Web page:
The following is a republished press release from NYSERDA and NOT written by The Ithaca Voice. Click here to submit community announcements directly to The Voice, or email

ITHACA, N.Y. – The New York State Energy Research and Development Authority (NYSERDA) announced Monday that the City of Ithaca has been designated a Clean Energy Community, recognizing its leadership in reducing energy use, cutting costs and driving clean energy in its communities. This announcement complements Southern Tier Soaring, the regional economic blueprint aimed at attracting a talented workforce, growing business and driving innovation.

Announced by Governor Andrew M. Cuomo in August 2016, the $16 million Clean Energy Communities initiative supports local government leaders across the state to implement energy efficiency, renewable energy and sustainable development projects in their communities. Clean Energy Communities advances the Governor’s Reforming the Energy Vision (REV) strategy by demonstrating the importance of local governments and communities in helping New York reach its Clean Energy Standard mandate requiring 50 percent of the state’s electricity to come from renewable energy resources by 2030.

The City of Ithaca received the designation for completing four of 10 high-impact clean energy actions identified by NYSERDA as part of the Clean Energy Communities initiative. In addition, the designation gives the City of Ithaca an opportunity to apply for up to $100,000 toward additional clean energy projects, with no local cost share. There are currently more than 110 designated Clean Energy Communities across the State.

The City of Ithaca completed the following high-impact clean energy actions:

  • Adopted a Benchmarking policy to track and report the energy use of the City’s municipal buildings.
  • Participated in a community-based Solarize campaign to reduce solar project costs through joint purchasing
  • Established an Energize NY Finance Program that enables long-term, affordable Property Assessed Clean Energy financing for energy efficiency and renewable energy projects at commercial buildings and not-for-profits.
  • Installed two electric vehicle charging ports at the Seneca Street Parking Garage.

“The City of Ithaca is excited to receive this CEC designation,” said Mayor Svante Myrick. “The diversity of high-impact actions that we completed reflects the broad-based approach we are taking to meet our goal of reducing GHG emissions 80% by 2050. Tracking energy use and enabling financing for efficiency improvements, providing infrastructure for electric vehicles, and supporting community initiatives like Solar Tompkins are all essential pieces to meeting our goals.”

The City is also currently leading the Ithaca Green Building Policy project, which is studying energy standards for new construction, and opportunities for the City and Town of Ithaca to incentivize or mandate those standards. The City is also leading a county-wide consortium to upgrade thousands of streetlights to LED technology.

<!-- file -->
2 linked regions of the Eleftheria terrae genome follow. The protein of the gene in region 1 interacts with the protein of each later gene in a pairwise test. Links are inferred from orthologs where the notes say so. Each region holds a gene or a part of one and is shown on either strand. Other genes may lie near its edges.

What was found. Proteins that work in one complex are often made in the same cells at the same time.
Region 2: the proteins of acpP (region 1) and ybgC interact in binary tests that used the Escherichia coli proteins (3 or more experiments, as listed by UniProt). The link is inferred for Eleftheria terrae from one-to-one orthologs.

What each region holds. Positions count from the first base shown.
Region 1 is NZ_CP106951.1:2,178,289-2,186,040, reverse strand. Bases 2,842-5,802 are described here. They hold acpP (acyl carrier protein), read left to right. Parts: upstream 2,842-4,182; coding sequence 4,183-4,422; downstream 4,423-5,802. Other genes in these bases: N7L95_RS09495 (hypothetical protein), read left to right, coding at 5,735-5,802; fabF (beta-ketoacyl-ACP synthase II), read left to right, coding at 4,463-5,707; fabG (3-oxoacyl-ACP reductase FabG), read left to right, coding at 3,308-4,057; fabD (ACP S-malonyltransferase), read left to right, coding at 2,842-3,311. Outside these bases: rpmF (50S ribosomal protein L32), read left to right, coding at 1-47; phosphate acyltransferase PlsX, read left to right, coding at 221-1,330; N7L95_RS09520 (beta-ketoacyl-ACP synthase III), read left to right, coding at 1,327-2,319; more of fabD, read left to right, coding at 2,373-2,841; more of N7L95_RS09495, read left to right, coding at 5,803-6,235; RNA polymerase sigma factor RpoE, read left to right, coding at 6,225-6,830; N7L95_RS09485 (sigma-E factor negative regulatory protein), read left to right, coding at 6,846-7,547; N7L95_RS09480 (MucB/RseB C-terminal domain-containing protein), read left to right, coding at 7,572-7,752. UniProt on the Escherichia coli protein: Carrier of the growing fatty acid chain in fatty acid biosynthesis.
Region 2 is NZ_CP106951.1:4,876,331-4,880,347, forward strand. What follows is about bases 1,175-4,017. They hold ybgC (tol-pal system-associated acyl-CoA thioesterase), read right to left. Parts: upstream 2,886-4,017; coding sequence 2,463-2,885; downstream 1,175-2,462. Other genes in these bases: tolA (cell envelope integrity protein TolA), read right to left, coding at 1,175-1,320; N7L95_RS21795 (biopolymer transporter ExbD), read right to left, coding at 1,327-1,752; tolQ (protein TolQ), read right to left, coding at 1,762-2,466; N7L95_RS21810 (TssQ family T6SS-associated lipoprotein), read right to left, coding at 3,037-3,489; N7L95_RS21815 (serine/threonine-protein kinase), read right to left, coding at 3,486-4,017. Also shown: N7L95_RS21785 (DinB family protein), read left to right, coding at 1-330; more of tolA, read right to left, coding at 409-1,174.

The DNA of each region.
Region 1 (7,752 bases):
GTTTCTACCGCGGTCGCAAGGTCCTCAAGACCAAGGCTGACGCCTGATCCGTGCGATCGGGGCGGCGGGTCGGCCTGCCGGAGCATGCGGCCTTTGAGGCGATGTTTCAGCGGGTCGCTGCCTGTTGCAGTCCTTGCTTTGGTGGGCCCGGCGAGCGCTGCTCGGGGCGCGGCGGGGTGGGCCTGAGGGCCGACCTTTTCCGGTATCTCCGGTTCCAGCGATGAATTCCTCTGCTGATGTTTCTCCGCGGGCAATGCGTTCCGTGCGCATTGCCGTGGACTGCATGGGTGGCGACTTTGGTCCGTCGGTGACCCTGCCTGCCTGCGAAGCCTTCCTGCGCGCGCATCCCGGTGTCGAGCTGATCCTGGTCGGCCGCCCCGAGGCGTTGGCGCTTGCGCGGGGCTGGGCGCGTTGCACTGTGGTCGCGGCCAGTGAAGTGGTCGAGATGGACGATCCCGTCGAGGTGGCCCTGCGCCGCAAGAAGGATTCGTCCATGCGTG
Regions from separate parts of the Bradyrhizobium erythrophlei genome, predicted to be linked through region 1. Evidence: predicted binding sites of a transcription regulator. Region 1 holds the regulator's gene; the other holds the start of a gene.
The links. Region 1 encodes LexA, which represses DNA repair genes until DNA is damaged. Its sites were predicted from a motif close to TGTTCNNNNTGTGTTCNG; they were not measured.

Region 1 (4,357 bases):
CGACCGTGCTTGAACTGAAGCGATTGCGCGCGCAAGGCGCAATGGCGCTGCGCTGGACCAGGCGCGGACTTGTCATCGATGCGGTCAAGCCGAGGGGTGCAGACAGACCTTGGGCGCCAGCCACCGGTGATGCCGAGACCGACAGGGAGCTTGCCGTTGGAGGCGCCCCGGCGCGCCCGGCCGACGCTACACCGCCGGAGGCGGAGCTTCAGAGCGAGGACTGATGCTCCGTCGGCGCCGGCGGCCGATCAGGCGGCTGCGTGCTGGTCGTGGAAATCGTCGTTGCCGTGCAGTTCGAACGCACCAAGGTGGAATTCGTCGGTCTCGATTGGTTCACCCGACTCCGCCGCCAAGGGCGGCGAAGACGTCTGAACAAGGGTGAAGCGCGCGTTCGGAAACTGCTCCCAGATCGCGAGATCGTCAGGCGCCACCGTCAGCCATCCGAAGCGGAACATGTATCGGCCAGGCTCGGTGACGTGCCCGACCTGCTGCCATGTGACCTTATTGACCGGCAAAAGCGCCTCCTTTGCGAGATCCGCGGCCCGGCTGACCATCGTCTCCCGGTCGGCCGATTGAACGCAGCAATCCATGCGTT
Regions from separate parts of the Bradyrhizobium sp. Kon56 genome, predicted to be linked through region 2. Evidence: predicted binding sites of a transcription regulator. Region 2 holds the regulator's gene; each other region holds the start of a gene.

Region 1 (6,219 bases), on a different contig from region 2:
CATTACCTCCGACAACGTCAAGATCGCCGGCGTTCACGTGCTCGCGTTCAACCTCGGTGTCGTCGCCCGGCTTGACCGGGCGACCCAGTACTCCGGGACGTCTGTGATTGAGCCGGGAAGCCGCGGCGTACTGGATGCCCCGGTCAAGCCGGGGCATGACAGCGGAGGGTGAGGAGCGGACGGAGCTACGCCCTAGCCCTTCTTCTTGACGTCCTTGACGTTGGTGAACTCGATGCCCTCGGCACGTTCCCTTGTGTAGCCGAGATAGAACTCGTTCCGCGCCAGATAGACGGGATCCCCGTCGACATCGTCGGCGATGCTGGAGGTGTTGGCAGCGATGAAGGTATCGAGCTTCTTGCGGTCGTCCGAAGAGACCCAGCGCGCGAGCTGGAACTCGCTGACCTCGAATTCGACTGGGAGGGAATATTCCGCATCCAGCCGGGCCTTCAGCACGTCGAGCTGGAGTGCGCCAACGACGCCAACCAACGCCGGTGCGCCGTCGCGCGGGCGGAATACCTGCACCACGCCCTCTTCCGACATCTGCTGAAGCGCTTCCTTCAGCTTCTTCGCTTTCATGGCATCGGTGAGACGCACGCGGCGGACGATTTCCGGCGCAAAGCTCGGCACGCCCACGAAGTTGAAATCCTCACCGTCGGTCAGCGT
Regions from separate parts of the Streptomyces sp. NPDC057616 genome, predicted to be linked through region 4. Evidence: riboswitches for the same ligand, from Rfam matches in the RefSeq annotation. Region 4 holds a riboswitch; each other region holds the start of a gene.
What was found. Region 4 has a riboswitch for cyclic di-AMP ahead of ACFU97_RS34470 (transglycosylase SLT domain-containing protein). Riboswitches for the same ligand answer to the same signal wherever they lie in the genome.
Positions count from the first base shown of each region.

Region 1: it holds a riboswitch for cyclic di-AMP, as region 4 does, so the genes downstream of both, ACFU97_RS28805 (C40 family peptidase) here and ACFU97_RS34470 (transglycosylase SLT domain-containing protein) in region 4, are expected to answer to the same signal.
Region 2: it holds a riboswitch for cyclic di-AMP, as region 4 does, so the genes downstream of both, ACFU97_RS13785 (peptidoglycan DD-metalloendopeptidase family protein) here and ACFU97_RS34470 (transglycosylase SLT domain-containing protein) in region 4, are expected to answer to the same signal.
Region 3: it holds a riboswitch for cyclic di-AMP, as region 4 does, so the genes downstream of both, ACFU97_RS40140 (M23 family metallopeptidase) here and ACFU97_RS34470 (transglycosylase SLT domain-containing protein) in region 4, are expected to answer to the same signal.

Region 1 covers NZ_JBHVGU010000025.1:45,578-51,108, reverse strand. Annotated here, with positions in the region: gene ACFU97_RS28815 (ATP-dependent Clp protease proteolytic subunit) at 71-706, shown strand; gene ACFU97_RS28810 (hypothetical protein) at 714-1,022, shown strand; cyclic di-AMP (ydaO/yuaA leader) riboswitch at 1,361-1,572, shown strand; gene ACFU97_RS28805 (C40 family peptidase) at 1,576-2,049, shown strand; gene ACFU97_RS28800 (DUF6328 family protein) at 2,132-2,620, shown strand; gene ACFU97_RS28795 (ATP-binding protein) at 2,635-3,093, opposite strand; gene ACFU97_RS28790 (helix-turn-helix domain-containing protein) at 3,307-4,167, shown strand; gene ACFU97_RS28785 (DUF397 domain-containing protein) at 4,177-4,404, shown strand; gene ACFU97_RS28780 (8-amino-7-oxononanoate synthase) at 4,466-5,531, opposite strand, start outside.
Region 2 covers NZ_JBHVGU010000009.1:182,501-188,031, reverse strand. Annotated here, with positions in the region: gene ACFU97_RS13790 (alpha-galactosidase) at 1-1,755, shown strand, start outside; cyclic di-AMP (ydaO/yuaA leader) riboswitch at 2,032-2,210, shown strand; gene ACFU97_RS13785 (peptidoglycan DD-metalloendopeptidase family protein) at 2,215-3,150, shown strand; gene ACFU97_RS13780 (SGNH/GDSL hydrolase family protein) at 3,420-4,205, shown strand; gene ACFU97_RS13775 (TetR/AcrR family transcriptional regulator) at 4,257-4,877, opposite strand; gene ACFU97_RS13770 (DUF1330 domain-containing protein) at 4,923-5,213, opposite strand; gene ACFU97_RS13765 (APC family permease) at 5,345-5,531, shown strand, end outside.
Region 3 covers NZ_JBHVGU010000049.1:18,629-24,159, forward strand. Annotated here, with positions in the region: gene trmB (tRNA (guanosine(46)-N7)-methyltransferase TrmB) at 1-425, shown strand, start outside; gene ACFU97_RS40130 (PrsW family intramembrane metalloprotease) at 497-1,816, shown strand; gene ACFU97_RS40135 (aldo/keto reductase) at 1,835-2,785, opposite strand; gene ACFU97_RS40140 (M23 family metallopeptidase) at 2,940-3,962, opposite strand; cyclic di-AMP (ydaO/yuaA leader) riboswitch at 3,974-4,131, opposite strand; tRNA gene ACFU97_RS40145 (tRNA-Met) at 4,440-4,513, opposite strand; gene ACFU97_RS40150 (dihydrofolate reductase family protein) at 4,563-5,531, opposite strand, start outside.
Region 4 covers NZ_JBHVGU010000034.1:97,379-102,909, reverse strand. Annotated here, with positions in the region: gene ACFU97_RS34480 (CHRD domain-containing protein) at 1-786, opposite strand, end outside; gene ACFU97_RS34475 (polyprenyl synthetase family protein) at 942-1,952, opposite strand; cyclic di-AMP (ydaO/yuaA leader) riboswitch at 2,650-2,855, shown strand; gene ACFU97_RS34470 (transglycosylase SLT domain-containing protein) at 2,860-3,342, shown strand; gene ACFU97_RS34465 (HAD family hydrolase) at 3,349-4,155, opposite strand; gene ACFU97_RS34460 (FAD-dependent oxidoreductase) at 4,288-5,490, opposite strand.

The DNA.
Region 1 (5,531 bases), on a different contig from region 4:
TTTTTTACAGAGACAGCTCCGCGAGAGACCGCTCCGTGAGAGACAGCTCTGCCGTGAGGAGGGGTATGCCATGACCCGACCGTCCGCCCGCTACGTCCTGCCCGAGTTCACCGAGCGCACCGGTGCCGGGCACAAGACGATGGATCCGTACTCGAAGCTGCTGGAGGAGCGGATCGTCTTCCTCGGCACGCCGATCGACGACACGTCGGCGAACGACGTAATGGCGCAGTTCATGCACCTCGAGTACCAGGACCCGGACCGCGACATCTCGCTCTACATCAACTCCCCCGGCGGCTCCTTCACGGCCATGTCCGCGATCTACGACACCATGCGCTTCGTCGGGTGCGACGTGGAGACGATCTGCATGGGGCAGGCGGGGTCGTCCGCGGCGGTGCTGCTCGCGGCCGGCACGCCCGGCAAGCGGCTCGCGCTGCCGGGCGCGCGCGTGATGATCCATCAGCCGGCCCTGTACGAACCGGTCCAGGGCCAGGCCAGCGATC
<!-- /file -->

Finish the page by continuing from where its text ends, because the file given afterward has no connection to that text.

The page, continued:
Additional clean energy action items communities can take to achieve designation include:

  • Performing energy efficiency and renewable energy upgrades to municipal buildings.
  • Converting streetlights to energy efficient LED technology.
  • Implementing Community Choice Aggregation (CCA) so residents can gain greater choice and control over energy use a group.
  • Earning Climate Smart Communities Certification through the Department of Environmental Conservation (DEC) for developing a comprehensive program to reduce its carbon footprint and improve the environment.
  • Completing energy code enforcement training on best practices in energy code enforcement for code compliance officers and other municipal officers.
  • Streamlining local approval processes for solar projects through adoption of the New York State Unified Solar Permit.

Cities, counties, towns and villages that complete at least four of 10 high-impact clean energy actions are designated Clean Energy Communities and are eligible to apply for funding of up to $250,000 with no local cost share with the option of receiving up to 25 percent paid in advance to support additional clean energy projects. Those with fewer than 40,000 residents are eligible to apply for up to $100,000. At least two of the four actions must have been completed after August 1, 2016. NYSERDA is accepting applications for funding on a rolling basis through September 30, 2019 or until funds are exhausted, whichever comes first. Funds are being provided through the Clean Energy Fund and the Regional Greenhouse Gas Initiative.

Clean Energy Community Coordinators are also available at no charge to support cash- or resource-strapped communities to develop and prioritize clean energy goals; access easy-to-use resources such as guidance documents and case studies; and take advantage of available funding and technical assistance opportunities.

For more information on Clean Energy Communities, visit Local government officials or employees can find contact information for their respective coordinator here for assistance in completing the actions.